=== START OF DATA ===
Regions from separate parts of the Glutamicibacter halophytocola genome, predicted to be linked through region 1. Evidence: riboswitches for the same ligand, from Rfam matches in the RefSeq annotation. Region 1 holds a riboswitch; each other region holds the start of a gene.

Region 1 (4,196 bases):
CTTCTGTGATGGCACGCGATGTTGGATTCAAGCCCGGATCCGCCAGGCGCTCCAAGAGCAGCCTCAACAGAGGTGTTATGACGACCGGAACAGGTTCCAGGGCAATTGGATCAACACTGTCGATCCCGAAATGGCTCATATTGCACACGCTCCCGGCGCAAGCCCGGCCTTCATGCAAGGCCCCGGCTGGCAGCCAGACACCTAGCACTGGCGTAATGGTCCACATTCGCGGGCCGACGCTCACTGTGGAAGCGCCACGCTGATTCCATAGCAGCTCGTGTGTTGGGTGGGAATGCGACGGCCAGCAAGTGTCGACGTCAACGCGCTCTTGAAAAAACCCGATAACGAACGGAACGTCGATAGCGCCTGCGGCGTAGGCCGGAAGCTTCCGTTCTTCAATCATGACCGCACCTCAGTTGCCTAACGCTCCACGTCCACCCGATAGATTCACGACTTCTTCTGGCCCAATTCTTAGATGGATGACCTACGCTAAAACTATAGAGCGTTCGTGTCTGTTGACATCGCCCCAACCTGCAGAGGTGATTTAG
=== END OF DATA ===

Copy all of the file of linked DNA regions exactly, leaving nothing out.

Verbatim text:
Regions from separate parts of the Glutamicibacter halophytocola genome, predicted to be linked through region 1. Evidence: riboswitches for the same ligand, from Rfam matches in the RefSeq annotation. Region 1 holds a riboswitch; each other region holds the start of a gene.

Region 1 (4,196 bases):
CTTCTGTGATGGCACGCGATGTTGGATTCAAGCCCGGATCCGCCAGGCGCTCCAAGAGCAGCCTCAACAGAGGTGTTATGACGACCGGAACAGGTTCCAGGGCAATTGGATCAACACTGTCGATCCCGAAATGGCTCATATTGCACACGCTCCCGGCGCAAGCCCGGCCTTCATGCAAGGCCCCGGCTGGCAGCCAGACACCTAGCACTGGCGTAATGGTCCACATTCGCGGGCCGACGCTCACTGTGGAAGCGCCACGCTGATTCCATAGCAGCTCGTGTGTTGGGTGGGAATGCGACGGCCAGCAAGTGTCGACGTCAACGCGCTCTTGAAAAAACCCGATAACGAACGGAACGTCGATAGCGCCTGCGGCGTAGGCCGGAAGCTTCCGTTCTTCAATCATGACCGCACCTCAGTTGCCTAACGCTCCACGTCCACCCGATAGATTCACGACTTCTTCTGGCCCAATTCTTAGATGGATGACCTACGCTAAAACTATAGAGCGTTCGTGTCTGTTGACATCGCCCCAACCTGCAGAGGTGATTTAG